The opinion of the court was delivered by: MCCURN
MEMORANDUM DECISION AND ORDER
Plaintiff Barbara Bizjak has commenced this action for declaratory and injunctive relief under 42 U.S.C. § 1983, on behalf of herself, her three minor children and all others similarly situated. The action involves a challenge to certain regulations promulgated by defendant Blum and certain policies and practices of defendant Nassar with respect to access to case records by public assistance and medicaid recipients which are alleged to be in violation of the Social Security Act and the Fourteenth Amendment to the United States Constitution.
The action is presently before the Court on plaintiff's motion for class certification and for a preliminary injunction directing the defendants to (a) inform all Aid to Families with Dependent Children (AFDC) and Medical Assistance (MA) "fair hearing" appellants of their right to complete access to the entire contents of their case records at a reasonable time prior to and during their "fair hearing"; and (b) directing defendants to afford all AFDC and MA "fair hearing" appellants the opportunity to examine the entire contents of their case files at a reasonable time in advance of and during their "fair hearings".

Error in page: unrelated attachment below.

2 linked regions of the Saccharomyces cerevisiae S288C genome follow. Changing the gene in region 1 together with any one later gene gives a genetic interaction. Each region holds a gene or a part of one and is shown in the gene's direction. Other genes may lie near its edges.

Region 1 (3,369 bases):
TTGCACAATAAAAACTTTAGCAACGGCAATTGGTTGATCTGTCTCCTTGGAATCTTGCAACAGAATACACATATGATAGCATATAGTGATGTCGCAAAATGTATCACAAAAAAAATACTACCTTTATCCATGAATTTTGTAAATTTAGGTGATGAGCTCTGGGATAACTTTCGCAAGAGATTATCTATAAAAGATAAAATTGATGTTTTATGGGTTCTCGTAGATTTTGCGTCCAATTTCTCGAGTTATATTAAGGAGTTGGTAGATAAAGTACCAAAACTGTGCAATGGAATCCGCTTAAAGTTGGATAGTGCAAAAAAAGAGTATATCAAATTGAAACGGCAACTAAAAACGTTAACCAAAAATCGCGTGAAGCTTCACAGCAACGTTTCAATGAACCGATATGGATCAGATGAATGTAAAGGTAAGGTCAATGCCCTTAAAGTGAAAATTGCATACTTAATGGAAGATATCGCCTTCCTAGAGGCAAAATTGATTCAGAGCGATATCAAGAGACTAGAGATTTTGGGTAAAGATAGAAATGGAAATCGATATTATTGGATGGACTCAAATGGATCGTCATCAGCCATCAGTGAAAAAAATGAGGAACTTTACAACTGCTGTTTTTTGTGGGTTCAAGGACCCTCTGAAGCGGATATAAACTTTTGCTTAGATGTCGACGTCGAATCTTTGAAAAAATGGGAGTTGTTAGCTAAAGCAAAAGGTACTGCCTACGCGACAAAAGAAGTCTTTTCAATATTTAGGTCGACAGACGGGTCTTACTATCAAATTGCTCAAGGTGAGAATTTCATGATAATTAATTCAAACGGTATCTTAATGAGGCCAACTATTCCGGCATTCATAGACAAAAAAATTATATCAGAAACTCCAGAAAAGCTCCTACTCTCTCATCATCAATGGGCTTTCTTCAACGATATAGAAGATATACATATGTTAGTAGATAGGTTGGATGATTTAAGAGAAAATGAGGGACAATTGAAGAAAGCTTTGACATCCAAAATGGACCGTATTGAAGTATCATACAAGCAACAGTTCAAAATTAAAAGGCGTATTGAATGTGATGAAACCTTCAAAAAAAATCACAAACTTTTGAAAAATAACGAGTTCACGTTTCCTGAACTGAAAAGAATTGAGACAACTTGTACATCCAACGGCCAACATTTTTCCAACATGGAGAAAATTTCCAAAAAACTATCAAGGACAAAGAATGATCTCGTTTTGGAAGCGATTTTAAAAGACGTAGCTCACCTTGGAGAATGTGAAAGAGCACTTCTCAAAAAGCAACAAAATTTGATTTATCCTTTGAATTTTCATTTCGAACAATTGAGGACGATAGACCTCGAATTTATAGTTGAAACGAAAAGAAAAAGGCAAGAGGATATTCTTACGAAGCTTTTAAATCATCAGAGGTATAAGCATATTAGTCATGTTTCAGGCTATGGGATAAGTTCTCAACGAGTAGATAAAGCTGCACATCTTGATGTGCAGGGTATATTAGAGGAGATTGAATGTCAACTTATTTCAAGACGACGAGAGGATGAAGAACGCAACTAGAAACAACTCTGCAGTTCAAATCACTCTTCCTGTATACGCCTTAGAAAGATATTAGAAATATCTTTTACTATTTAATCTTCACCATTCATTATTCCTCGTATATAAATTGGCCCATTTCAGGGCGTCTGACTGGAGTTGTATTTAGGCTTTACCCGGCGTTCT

Plaintiff is a thirty-eight year old mother of three minor dependent children. She and her children have been recipients of public assistance in the form of a monthly AFDC grant, food stamps and MA coverage since January 3, 1980. On or about March 25, 1980, plaintiff was informed by the Oneida County Department of Social Services, of which defendant Nassar is the Commissioner, that her grant of assistance would be terminated effective April 30, 1980. Plaintiff requested a "fair hearing" prior to the effective date of discontinuance and a hearing was scheduled for April 21, 1980.
According to plaintiff's complaint, she was at no time informed of her right of access to her case file to enable her to prepare for the hearing. On the scheduled date of her hearing plaintiff was granted a general adjournment for reasons which were apparently unrelated to this action. On May 7, 1980, plaintiff, through her attorney, requested defendant Nassar to provide her with unrestricted access to her case file. She was denied any access whatsoever.
In pursuing a policy of what appears to be one of severely restricted access to case records or a complete denial thereof, defendant Nassar is apparently relying upon regulations promulgated by defendant Blum and located at 18 N.Y.C.R.R. §§ 357.3(c)(1), 358.12(b)
, as well as what plaintiff alleges to be a long-standing local agency policy and practice. The aforementioned regulations continue to be in effect despite the fact that the New York Court of Appeals in Dunbar v. Toia, 45 N.Y.2d 764, 408 N.Y.S.2d 495, 380 N.E.2d 321 (1978), found the restrictions to case-record access contained in those regulations to be contrary to the much broader federal access requirement.